Student Blogs & Vlogs | College Study Abroad Programs, IFSA-Butler

Mid Semester Break: Part 3- Arthur’s Pass

We woke up at the crack of dawn on Tuesday to try and get back out to the glaciers and do one more quick tramp before hitting the road to our next destination, Arthur’s Pass. Unfortunately as we rolled out of the hostel to Big B it was pouring rain and didn’t look as though it was going to clear anytime soon, but we decided to brave it anyways. We hit the track and were soaked within minutes, even with our raincoats on. We made it down the trail until we could see the glaciers and then decided that it was just not great enough weather and that we might as well hit the road and see if the next place had more promising weather. We got back to the hostel, stripped off our sopping wet clothes and threw them into the drier while we grabbed some toast for breakfast and packed up the car for some more miles. We hit the road in the gentle rain that persisted for the entire drive, which was unfortunate because the views looked like they would have been incredible.

We eventually unknowingly drove into the incredibly small town of Arthur’s Pass and straight out of it. The whole town occupied a maybe 2 block length with maybe a maximum of 10 or 12 small cabins, a store, and a café. So we turned around and drove through at probably 15km/hr until we stumbled upon the small batch that we would call home for the next 24 hours. It was a small green cabin that backed up to the brush of one of the mountains that bordered the whole town of Arthur’s Pass. The cabin had historically been one of the homes of the workers who had built the tunnel for the railway that ran along the far side of the town which made it a very interesting place to stay. I walked inside to find that it was as cute and quaint as I had imagined. It was wood on the inside with just your essential basics, beds, blankets, wood burning stove, and comfy looking couches. It was a proper kiwi batch that to me reminded me of a ski lodge or even of several other cabins that I had stayed in before in Colorado. The small windows that were on each wall lead to beautiful sweeping views of the surrounding snow-capped peaks and the occasional glimpse of a waterfall coming through the dense brush. One of the aspects that I found most interesting and comforting was that bordering the fireplace on either side were two retro wall paintings of the Vail and Aspen Skiing locations in Colorado, both places where I had been in my lifetime thus far. It made me feel even more comfortable in the welcoming batch and reminded me a little of home. We set up the bach, turned on the water, the electricity, successfully started a fire, and got our stuff situated all the while with the rain continuing to patter at the roof. Everyone else was feeling a bit worn from our travels thus far and decided to relax on the couches surrounding the fire while I decided to brave the weather and do some tramping and check out the area. I through on my raincoat, hoping that it might keep the water off, and headed off for the trailhead to Bridal Veil Falls, and Devils Punchbowl. The track started with crossing a small creek that was probably due to runoff from the rain and made me glad that I had chosen to wear my chacos even though it was winter and there was snow on the ground in places. At the fork for the tracks I decided to head towards Bridal Veil Falls on the recommendation of a friend. It was a fun track that headed off into the brush and up the slope of the surrounding hill. There were multiple creeks to cross on the nicely made wooden bridges of the track and also the smaller runoff ones that ran across the trail. It was beautiful, with the creeks to my right and the mountains on both sides, peeking out from the brush every once and a while with the clouds hanging around their scraggly peaks. I eventually made it to a lookout of Bridal Veil Falls which was absolutely gorgeous pouring out from the side of the mountain. However, equally as beautiful was the view of the pass from which we had driven through earlier this morning and the endless stream of mountains that carried on into the fog. I then turned around to try to complete the Devil’s Punchbowl track as well. Being on the trail again by myself was so comfortable and calming and instead of the rain being a bothersome factor, it ended up being very soothing and added to the beauty of Arthur’s Pass. I trekked back down the trail, across the creeks, bogs, and alongside the mountains back to the fork in the track and took a turn up Devil’s Punchbowl. This track ended up being much shorter, but also consequently much steeper. It quickly brought me to the look out of what was a very large waterfall with two different large drops that came to a creek that eventually merged with the river that ran through Arthur’s Pass. The first fall was a skinnier longer fall from the top of a saddle between two of the surrounding peaks that then came into a pool that formed the reservoir for the second broader, shorter fall into the creek. It was awe-striking, the power that the fall had and as stunning as I had expected. Unfortunately by this point the rain had penetrated the lense of my camera so I wasn’t able to get any clear pictures that did this place any sort of justice. I then turned back down the path and headed back to town just in time to catch a train pull through the tunnel and head off towards the peaks on the far side of the past that were just now starting to display the colors of a pink and purple sunset. The quietness of the slow town of Arthur’s Pass was highly peaceful and I found it easy to relax and just take a moment to be grateful for where I was in the world and this beautiful opportunity. It was for moments like this that had brought me to New Zealand and in this time I was overjoyed to be here. As I began the walk back to the bach the clouds cleared for a bit and several Keas could be seen flying in small groups around the town looking for mischief to cause. I headed back to the bach which was slowly pouring out a small cloud of smoke from the fire. We sat around the fire that night, talking, playing card games, and just enjoying each others company in the inviting bach. Eventually we each tired out and left to our respective sleeping spots. I decided to sleep on  the couch in the living room in front of the dimming fire. It ended up being an incredible spot with the flicker of the fire giving a dim orange light to the room and the window above me giving me a glimpse of the beautiful night sky. The stars were incredible, crystal clear and sparkling among a very bright stretch of the Milky Way. I was so content and just simply happy as a fell asleep that night.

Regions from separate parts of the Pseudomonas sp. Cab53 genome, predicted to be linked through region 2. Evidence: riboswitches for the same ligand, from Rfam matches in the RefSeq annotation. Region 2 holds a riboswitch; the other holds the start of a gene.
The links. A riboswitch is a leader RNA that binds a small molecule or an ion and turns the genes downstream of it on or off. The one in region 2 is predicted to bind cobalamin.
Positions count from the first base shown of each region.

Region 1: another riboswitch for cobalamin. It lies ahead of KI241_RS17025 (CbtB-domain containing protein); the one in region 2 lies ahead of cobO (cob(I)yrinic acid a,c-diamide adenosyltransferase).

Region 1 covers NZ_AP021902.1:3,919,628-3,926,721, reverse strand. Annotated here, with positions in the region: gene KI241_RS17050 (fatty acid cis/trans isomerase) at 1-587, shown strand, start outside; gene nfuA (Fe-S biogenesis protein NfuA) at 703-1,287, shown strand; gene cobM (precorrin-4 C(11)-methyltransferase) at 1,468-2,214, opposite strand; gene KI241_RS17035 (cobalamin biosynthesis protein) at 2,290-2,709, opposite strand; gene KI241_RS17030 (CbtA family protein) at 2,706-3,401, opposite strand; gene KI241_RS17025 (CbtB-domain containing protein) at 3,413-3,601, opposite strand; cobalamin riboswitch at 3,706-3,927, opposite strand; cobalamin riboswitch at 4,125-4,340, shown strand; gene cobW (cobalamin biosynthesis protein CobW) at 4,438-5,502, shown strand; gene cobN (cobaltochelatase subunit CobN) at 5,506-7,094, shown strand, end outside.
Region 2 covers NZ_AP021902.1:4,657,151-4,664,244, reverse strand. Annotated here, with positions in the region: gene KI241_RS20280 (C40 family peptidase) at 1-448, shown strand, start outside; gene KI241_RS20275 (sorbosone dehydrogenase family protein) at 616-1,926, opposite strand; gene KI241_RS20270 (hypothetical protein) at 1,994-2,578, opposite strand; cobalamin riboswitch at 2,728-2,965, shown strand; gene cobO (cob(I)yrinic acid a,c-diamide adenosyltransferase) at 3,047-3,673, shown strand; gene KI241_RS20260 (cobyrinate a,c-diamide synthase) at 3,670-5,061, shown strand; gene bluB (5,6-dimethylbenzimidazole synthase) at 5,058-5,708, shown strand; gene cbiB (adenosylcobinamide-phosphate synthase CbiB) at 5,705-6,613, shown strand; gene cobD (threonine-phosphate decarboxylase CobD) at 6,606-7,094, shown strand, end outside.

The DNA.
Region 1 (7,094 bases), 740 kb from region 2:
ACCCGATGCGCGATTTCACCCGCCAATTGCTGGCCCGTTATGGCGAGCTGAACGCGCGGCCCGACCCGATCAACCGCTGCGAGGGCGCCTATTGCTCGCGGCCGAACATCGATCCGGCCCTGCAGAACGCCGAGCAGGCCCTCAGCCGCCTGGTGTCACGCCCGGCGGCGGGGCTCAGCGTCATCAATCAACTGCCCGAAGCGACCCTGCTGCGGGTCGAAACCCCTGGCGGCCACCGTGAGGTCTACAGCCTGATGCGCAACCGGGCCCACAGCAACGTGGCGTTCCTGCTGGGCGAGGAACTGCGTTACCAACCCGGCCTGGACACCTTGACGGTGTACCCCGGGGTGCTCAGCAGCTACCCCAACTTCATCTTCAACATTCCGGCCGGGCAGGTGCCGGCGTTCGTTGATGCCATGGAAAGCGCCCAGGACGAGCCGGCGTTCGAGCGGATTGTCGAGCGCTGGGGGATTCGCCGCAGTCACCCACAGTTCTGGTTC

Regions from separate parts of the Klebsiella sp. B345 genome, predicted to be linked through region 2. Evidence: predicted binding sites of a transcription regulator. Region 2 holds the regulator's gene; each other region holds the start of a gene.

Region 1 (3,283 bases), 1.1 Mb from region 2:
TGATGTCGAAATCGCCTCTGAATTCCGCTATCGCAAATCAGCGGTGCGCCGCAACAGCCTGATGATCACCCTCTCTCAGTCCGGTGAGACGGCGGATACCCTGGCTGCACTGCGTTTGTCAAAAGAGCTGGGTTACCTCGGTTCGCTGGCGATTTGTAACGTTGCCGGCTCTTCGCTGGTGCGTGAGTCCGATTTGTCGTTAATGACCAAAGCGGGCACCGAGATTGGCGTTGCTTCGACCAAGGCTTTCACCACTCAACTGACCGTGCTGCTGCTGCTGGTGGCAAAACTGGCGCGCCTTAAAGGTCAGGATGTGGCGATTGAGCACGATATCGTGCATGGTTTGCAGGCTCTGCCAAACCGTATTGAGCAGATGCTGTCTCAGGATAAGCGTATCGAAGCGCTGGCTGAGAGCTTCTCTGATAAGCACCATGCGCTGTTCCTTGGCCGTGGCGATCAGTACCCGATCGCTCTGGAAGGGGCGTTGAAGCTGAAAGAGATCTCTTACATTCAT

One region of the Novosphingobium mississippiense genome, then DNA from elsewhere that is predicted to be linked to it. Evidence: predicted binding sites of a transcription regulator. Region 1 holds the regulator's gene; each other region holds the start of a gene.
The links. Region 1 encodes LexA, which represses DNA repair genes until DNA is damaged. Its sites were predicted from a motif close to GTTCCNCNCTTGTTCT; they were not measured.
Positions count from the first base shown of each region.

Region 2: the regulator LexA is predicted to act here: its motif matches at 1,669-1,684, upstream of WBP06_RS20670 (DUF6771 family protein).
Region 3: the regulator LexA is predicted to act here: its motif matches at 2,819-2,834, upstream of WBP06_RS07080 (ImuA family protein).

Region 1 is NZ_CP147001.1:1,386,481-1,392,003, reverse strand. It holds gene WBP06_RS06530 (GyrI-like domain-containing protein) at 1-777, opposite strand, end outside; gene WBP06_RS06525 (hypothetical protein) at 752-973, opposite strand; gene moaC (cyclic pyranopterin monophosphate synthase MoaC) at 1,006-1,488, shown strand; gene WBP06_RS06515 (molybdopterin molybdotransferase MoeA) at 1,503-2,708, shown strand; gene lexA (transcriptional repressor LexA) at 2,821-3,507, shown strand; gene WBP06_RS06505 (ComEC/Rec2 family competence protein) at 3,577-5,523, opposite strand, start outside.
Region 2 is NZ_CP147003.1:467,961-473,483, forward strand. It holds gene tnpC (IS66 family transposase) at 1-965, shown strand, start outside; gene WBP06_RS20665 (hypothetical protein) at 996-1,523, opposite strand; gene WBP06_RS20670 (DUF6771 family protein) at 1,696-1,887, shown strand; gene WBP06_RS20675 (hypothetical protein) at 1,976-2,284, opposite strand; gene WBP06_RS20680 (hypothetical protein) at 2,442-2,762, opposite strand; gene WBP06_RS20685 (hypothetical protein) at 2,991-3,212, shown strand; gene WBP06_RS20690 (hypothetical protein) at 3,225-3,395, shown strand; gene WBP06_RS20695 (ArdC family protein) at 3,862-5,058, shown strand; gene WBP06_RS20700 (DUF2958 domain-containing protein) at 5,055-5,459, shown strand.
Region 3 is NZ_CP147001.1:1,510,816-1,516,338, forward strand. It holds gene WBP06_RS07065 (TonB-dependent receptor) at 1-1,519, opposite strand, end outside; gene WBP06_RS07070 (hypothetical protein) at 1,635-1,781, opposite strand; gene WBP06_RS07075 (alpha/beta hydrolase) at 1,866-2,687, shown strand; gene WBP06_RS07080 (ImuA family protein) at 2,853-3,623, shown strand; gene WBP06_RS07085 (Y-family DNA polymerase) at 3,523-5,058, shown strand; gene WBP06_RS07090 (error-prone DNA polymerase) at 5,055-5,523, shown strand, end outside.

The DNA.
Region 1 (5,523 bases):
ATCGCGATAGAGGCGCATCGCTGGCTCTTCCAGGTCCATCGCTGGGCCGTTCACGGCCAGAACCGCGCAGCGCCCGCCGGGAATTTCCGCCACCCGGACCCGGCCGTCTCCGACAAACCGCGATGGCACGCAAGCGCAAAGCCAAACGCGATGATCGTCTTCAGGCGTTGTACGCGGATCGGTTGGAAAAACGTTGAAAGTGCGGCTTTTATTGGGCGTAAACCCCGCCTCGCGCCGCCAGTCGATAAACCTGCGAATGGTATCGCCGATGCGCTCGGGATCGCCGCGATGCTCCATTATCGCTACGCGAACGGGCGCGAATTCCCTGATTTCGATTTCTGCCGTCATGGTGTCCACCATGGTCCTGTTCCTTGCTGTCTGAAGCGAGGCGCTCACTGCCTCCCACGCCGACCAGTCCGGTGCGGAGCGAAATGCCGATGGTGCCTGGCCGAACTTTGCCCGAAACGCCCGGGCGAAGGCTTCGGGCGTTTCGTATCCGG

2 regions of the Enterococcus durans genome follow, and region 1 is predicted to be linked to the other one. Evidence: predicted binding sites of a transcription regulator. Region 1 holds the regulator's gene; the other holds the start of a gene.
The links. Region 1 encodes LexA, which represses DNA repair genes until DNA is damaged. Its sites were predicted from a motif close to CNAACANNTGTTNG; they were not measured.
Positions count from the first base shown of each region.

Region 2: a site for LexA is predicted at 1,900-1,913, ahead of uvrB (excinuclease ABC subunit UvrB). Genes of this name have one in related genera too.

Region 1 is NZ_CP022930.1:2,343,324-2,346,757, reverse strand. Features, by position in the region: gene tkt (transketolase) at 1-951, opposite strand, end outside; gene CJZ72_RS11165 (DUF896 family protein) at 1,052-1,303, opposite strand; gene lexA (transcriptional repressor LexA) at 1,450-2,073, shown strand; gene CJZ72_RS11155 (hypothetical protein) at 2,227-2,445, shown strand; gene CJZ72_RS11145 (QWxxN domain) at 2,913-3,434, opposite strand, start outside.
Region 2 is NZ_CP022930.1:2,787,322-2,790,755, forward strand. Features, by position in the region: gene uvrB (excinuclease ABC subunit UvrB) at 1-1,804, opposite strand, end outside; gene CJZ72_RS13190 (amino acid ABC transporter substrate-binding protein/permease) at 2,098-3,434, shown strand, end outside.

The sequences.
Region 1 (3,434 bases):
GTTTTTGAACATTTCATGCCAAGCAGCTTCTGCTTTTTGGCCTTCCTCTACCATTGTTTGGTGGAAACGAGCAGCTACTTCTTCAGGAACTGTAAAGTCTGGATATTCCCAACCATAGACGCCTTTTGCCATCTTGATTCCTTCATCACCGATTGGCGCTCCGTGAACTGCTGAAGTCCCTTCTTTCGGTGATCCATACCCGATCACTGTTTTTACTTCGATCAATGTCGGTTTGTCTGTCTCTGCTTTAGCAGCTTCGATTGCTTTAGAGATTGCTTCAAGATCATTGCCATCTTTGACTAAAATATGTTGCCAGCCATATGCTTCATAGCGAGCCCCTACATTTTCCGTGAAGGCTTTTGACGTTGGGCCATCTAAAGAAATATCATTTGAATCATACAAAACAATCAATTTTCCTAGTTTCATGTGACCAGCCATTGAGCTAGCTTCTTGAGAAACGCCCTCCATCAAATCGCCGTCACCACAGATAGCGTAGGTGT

The next morning we got up early as planned to try out the Avalanche Peak Track, of which we knew nothing about, but on my wandering yesterday had looked interesting. We were up just as the sun was coming up and began the walk down the track. It was originally a pretty easy and well laid out trail but as we got started on the incline up the mountain, this soon changed. Before we knew it we found ourselves scrambling up  the track using both hands to get up large rocky jumps in the path. It was more like we were setting our own, some what sketchy, path up the trail. We would search for the next orange or blue trail marker before proceeding because otherwise it was impossible to tell where it was we were going. It got so bad that some of us decided to turn back, but I continued forward. I couldn’t help but be somewhat excited by the lack of trail and the bit of scrambling that we got to do. I soon came to a nice lookout of a waterfall that we had seen down below and were now at the top of. As the sun came up the water glimmered and the snow on the tops of the peaks shone. As the trail continued it still became increasingly more difficult and became somewhat like climbing short lengths in spots, which became somewhat concerning for the way back down. We continued for a bit longer past some more waterfalls along the hillside until we came to the bush line. From here we could see that it looked like there might be a small storm rolling in, so we decided out of safety and the scramble down that lay ahead of us to turn around before things got nasty. It was an exciting and envigoring short tramp however with some beautiful sights. After making our way successfully back down with some sliding down on our butts involved, we walked back into town and  towards the bach. I decided to stop at the single Arthur’s Pass Store and enjoy a hot drink. I sat and drank a very delicious warm chai and observed as keas came in and sat on each car that came by. At one point, there was a truck that had pulled in that eventually had 5 different Keas playing around on it and quite enjoying some fun. It was hilarious to watch as they one by one came over and curiously inspected each car that pulled in. I couldn’t help but chuckle a little. I then headed back to the bach to pack up and head out only to find that when we had pulled Big Blue into the driveway, we had gone a little too far and were completely stuck in the mud. We tried pushing it, putting down flat wood under the tires, but nothing seemed as though it would be capable of getting us out of this mess. We were perplexed and I couldn’t help but laugh at our situation. Eventually some kiwi guys from town who were knewly unemployed skibums looking for a good time came by to help us out. They also tried the flat wood under the tires and although it did make a little progress, we were still stuck. They went in search of a rope to next try pulling us out with another car. Miraculously as soon as we got Big Blue hooked up to their dirt covered Four Runner we were freed from the mud. We quickly packed up and made our way out of Arthur’s Pass and on toward Christchurch and Akaroa. I was somewhat sad to be leaving the mountains and the quiet of Arthur’s Pass, but on to new adventures is always exciting.